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The Church in North Africa
09/12/2011 Sahara

Fr. Mario LEÓN, as Apostolic Administrator in Western Sahara, was recently in Tunisia for the meeting of the CERNA (Episcopal Conference of the Bishops of North Africa). The meeting was held on November 12-17 in Tunis, the capital, in the house of diocesan bishop of that city.

There were four bishops from Algeria with their four vicars, one from Tunisia with his vicar, two from Libya and one vicar, two from Morocco with two vicars, the bishop of Mauritania, the secretary of CERNA who is a priest from Casablanca and Fr. Mario.

The bishops are all foreigners (which reflects the reality of the Churches since all the Christians are foreigners). One bishop is Jordanian; another is Palestinian; then there are French, Spanish, and Germans, all of whom have been in these countries for years. Many were even born in these countries and have a lot of experience. The Churches of North Africa are simple, humble and even poor in resources, although they conduct schools, cultural and aid centers (especially for immigrants), libraries, but with fewer and fewer members: men and women religious, priests. This is the great challenge and hardship they now face: the diminishment of vocations in the Churches of Europe from which, a short time ago, they received help. More and more priests and religious men and women are coming from Africa, Latin America or Asia.

It was very interesting to listen to the testimony of the bishops and see what is happening in their countries and how their respective Churches are experiencing different changes, especially in Libya, but also in Tunisia itself. There were even tanks in the streets, but the people seemed content.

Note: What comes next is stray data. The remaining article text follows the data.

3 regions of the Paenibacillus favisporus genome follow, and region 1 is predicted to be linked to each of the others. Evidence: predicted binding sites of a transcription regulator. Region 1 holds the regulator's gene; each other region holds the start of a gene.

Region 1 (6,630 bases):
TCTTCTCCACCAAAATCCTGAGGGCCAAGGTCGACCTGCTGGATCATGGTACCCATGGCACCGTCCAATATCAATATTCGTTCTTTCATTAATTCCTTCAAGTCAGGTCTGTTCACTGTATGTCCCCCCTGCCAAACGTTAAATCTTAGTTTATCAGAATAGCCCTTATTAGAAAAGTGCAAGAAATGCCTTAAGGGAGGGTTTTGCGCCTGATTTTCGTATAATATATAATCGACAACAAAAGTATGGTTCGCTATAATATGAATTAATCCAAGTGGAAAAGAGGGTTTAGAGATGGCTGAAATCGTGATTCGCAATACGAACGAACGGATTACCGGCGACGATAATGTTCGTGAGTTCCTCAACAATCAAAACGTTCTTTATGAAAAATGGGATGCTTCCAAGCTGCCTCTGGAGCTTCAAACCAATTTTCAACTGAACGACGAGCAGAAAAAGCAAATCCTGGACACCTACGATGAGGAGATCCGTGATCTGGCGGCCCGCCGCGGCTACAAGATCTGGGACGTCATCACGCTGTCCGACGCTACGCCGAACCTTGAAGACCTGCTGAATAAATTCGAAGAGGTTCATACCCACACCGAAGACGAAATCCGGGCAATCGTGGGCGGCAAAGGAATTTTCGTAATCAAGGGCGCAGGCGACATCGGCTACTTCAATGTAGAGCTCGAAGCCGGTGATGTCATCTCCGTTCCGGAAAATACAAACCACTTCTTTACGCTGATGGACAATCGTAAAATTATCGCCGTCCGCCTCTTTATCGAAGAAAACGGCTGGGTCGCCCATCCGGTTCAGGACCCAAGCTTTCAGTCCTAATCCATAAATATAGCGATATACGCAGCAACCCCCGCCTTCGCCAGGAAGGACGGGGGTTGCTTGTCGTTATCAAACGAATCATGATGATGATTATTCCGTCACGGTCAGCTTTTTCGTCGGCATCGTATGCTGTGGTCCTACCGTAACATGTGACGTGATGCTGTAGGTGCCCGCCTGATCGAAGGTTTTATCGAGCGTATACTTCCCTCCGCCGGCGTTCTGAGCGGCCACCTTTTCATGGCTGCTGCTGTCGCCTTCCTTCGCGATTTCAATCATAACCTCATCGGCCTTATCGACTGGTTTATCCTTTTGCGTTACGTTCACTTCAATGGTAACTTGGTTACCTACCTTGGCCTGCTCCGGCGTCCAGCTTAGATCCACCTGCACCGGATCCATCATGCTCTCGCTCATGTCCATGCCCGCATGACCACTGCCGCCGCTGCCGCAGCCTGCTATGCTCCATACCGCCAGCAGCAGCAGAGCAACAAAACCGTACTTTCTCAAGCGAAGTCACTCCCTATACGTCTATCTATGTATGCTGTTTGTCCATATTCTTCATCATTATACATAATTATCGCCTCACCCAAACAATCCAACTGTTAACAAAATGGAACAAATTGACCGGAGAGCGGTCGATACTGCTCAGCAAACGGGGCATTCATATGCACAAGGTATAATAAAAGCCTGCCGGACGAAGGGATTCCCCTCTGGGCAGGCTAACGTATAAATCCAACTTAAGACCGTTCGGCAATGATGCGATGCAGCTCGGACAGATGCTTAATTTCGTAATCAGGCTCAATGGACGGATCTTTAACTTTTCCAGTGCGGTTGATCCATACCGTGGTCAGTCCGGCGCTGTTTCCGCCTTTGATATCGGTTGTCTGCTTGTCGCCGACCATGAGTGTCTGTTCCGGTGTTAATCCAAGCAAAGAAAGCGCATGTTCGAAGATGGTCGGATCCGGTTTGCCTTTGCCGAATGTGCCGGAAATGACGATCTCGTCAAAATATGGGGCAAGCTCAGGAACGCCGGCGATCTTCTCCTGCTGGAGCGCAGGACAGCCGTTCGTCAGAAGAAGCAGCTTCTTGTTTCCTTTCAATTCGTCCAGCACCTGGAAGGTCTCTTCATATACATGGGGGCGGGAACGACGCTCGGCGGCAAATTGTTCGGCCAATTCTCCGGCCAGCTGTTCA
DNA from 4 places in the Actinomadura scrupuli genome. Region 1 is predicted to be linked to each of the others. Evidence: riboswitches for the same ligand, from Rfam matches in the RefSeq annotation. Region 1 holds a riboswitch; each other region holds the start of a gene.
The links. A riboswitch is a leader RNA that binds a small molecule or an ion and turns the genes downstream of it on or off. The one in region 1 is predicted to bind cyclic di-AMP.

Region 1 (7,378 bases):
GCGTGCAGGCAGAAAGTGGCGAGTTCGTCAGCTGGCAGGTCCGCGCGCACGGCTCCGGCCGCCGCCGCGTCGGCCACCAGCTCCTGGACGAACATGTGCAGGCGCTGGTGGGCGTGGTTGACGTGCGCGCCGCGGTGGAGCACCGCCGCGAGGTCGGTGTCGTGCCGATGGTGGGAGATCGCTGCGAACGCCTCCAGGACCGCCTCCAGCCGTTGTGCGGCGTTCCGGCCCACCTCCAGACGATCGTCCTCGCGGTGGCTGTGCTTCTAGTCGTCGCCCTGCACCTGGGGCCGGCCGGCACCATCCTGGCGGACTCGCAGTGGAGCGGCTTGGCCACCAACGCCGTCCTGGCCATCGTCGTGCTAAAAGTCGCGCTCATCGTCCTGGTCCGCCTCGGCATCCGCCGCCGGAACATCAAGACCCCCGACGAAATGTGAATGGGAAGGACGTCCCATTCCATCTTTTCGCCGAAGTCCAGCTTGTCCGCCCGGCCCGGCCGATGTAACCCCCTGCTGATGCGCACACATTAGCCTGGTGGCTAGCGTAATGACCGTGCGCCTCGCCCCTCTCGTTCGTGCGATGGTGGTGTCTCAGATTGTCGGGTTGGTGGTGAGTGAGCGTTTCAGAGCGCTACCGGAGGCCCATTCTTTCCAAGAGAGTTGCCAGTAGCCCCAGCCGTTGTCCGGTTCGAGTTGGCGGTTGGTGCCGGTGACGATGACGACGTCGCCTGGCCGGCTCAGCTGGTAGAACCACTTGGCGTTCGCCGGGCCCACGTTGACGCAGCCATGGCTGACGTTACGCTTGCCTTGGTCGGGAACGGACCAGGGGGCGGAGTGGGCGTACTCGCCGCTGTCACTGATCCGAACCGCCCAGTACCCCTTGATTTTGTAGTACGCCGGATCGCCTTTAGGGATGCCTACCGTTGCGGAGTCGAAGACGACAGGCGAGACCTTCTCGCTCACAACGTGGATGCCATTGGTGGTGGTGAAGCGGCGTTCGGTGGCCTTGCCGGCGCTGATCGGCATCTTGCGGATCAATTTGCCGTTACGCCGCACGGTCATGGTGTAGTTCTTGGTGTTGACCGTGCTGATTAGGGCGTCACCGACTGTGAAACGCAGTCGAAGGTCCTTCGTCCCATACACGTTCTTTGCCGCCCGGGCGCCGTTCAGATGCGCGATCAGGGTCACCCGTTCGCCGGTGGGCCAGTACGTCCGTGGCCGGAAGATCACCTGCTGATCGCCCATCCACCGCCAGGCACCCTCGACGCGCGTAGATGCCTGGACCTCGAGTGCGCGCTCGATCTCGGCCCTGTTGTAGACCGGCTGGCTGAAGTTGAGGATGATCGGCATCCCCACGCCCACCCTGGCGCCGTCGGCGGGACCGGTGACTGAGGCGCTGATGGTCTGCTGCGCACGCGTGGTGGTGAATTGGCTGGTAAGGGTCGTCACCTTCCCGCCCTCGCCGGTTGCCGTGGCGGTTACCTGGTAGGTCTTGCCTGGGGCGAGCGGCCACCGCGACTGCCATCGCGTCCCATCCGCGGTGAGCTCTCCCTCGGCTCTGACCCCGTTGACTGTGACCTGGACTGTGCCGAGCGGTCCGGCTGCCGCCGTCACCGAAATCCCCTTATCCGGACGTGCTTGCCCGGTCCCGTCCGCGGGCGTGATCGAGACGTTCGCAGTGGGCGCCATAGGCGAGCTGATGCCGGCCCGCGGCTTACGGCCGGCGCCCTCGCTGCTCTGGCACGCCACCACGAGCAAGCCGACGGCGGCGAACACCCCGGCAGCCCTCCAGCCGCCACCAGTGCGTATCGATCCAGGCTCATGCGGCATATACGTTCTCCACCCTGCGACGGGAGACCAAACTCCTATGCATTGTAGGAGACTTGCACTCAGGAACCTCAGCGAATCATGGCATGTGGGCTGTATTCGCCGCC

One bishop would say: “How beautiful freedom is!” They also held a press conference at the end of the CERNA meeting, something unheard of in North Africa.

It is interesting to see how the Church in Algeria is doing: they have a problem with visas. For the past three years, Algeria has not given a single worker’s visa for religious men and women or for priests. We can go to visit, but not to work in a church. For this reason, they are slowly suffocating. All of the dioceses have 2-3 or more priests, religious men or women awaiting permission to enter and settle down, and the average age is ever increasing!

In Morocco, there’s not much going on; changes are happening, but very slowly.

It seems that things are finally calming down in Libya. The Christians, mostly foreigners, in the country for work, do not yet dare to go, but the country needs them because now is the time to rebuild. The bishops told of amazing experiences. They were assaulted more than seven times; their homes were robbed; people with guns followed them when they went out in their cars. It was the law of the jungle there. It seems that all families had guns in the house, but not so many priests. Of course, they were easy victims. More than once, neighbors, hearing their screams, came out to defend them. But it was not a religious issue – it was robbery. They stole their cars, televisions, computers, clothing, furniture – everything – incredible! They have given a simply amazing witness.

Fr. Mario acknowledges: “The truth is that, in all this, I have been a witness, simply watching. I speak very little in the meetings, but I really learn a lot.”